New nuclear agreement with Iran? This is what Antony Blinken had to say

The secretary of state said withdrawing in 2018 was a "terrible mistake" and suggested about reviving it in the future.

On May 8, 2018, then-President Donald Trump stood in front of the cameras and announced that the United States would withdraw from the Joint Comprehensive Plan of Action (JCPOA), better known as the Iran nuclear deal. Despite Joe Biden's campaign promise to revive the agreement, with just over a year to go before his re-election, he has been unable to make good on his promise.

Secretary of State Antony Blinken suggested possibly retrying or scrapping the agreement in an interview with CNN. He said at some point they tried to resume talks with Tehran, but they were not met with much openness from the other side.

"There have been some developments and some changes since the time we got out of the deal and the time we were trying to get back in it. But fundamentally what we tried to do was to get back into the existing agreement with some modest modifications. An agreement was on the table. Iran either couldn’t or wouldn’t say yes. We’re not about to take any deal. Of course, it has to meet our security objectives. It has to meet our interests," he told Fareed Zakaria.

"So, we made a very good faith effort to get back into compliance with them. They couldn’t or wouldn’t do it. We’re now in a place where we’re not talking about a nuclear agreement," he added, while also claiming that his agency is working to improve U.S.-Iranian relations.

He did not rule out future negotiations and did not clarify whether they would take place in the short or medium term. Electorally speaking, some analysts anticipate that this is something that will be left for Joe Biden's hypothetical second term, given that the deal is something that Republicans and some Democrats have strongly criticized in the past.

"We continue to believe strongly that diplomacy is the best way to resolve this problem. That compared to all the other options, it’s the one that can produce the most sustainable, effective result. But that doesn’t mean that the other options aren’t there and if necessary we won’t resort to them," Blinken concluded.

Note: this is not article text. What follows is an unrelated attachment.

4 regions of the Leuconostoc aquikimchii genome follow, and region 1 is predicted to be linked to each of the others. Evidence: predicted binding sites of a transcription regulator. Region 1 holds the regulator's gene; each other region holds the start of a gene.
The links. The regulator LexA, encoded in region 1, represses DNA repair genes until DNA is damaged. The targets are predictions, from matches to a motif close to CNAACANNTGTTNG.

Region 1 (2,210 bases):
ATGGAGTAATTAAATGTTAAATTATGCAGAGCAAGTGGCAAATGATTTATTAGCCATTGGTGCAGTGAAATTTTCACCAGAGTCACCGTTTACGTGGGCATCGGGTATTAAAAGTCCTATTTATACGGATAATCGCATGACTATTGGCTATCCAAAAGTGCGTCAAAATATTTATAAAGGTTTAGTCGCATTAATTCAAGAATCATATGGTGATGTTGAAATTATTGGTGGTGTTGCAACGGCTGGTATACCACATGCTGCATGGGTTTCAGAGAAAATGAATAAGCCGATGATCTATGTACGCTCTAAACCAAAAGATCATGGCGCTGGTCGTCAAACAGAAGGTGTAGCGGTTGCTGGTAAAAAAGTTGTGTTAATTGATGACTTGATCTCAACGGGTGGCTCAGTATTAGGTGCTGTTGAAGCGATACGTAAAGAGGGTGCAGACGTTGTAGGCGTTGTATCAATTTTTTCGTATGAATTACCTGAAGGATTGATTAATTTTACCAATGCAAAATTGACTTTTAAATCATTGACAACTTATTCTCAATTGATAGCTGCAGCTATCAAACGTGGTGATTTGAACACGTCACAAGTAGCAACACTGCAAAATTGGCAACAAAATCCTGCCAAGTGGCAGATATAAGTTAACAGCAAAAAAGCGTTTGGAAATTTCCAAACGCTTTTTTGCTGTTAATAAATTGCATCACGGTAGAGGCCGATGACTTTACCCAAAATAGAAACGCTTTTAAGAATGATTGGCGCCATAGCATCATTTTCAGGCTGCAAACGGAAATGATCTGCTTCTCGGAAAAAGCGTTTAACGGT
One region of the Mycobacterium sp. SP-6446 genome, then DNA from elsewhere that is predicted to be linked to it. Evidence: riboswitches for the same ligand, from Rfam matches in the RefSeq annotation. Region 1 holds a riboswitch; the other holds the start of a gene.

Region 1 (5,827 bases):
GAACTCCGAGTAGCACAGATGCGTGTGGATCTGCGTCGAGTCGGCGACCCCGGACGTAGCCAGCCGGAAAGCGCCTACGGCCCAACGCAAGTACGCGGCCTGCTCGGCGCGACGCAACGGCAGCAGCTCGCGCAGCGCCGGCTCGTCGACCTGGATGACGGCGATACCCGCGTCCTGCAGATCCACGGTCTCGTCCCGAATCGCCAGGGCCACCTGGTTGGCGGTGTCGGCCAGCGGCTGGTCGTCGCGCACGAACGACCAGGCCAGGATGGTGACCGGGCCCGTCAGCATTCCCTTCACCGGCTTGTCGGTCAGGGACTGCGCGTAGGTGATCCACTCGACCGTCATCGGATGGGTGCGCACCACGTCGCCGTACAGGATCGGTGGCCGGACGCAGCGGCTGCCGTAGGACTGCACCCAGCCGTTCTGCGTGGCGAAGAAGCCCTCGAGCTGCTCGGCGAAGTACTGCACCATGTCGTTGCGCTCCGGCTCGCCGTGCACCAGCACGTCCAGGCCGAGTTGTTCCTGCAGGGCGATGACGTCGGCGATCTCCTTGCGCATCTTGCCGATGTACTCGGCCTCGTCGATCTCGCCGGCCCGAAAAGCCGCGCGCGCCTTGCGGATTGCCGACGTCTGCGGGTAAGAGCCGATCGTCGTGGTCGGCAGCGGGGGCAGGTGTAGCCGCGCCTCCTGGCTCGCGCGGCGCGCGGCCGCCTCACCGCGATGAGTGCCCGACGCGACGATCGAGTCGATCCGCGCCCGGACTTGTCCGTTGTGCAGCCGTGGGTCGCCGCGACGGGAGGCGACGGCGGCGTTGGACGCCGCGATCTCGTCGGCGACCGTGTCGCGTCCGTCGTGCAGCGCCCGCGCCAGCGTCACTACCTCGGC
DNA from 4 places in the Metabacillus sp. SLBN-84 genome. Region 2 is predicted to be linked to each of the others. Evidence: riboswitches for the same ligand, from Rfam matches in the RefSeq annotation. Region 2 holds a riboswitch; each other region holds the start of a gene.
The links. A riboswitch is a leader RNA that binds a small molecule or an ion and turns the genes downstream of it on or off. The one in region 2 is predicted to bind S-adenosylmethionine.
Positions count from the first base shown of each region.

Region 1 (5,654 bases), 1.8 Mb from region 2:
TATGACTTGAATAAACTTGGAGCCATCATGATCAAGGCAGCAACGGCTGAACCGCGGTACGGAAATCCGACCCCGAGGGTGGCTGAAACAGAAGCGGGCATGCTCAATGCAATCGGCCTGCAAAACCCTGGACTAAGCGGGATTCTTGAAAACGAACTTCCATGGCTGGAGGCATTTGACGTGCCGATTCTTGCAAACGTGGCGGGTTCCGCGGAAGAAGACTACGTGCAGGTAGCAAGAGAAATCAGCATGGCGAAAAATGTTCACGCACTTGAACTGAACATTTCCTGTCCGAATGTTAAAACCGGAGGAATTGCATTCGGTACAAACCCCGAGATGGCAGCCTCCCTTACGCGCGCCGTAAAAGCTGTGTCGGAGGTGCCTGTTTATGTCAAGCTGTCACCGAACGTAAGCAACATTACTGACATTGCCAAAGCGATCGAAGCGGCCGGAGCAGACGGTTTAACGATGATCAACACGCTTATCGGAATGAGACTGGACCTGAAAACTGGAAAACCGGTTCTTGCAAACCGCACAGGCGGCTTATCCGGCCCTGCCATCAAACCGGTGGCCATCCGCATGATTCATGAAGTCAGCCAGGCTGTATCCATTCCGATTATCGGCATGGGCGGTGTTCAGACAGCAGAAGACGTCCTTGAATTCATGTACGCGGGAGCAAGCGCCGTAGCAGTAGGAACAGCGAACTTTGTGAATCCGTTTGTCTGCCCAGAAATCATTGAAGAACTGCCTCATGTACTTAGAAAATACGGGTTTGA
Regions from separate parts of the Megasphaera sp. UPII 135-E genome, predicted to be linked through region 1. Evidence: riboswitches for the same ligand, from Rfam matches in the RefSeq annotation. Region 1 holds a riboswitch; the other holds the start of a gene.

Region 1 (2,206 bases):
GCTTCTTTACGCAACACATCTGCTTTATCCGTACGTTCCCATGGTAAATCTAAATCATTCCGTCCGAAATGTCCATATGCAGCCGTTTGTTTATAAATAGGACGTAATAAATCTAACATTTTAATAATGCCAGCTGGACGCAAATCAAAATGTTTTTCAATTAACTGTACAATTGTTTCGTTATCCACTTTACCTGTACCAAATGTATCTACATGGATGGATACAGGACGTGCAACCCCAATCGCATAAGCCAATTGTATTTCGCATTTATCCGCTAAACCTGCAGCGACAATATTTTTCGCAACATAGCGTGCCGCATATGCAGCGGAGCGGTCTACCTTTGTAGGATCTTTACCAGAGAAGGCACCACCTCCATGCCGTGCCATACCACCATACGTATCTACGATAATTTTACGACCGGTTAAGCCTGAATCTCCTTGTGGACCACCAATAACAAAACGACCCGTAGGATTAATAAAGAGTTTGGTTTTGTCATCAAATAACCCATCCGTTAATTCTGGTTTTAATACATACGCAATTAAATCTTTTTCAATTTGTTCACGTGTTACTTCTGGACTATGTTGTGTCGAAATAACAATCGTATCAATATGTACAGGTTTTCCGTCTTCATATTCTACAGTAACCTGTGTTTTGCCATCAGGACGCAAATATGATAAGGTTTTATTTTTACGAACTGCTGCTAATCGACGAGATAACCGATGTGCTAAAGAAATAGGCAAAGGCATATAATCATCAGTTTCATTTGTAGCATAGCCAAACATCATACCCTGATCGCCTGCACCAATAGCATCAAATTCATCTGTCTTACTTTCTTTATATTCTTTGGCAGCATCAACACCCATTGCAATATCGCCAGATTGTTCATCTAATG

The agreement was heavily criticized by Israel, in particular by the current and former prime ministers, Benjamin Netanyahu and Yarid Lapid.

Ted Cruz on the Iran nuclear deal

At the local level, if there is one politician who is deeply against the deal, it is Ted Cruz. In his book One Vote Away: How a Single Supreme Court Seat Can Change History, the senator said that "if history teaches you anything, it's that when people tell you they want to kill you, believe them. Or, at the very least, don't give them hundreds of billions of dollars to help them meet their goal."

"On the face of the agreement, there were numerous obvious flaws: before any facility could be inspected to determine whether nuclear weapons were being developed, Iran had to be given twenty-four days' notice (plenty of time to clear the facility); certain 'military' facilities were exempt from inspection (obviously, where Iran would base its nuclear weapons development); for a military facility where Iran had conducted nuclear weapons work, Iran would be trusted to rely on 'self-inspection,'" he added in the book that was published in 2020.

Should the Biden administration succeed in signing a new agreement, Cruz assured that he would work hard to have it terminated by January 2025.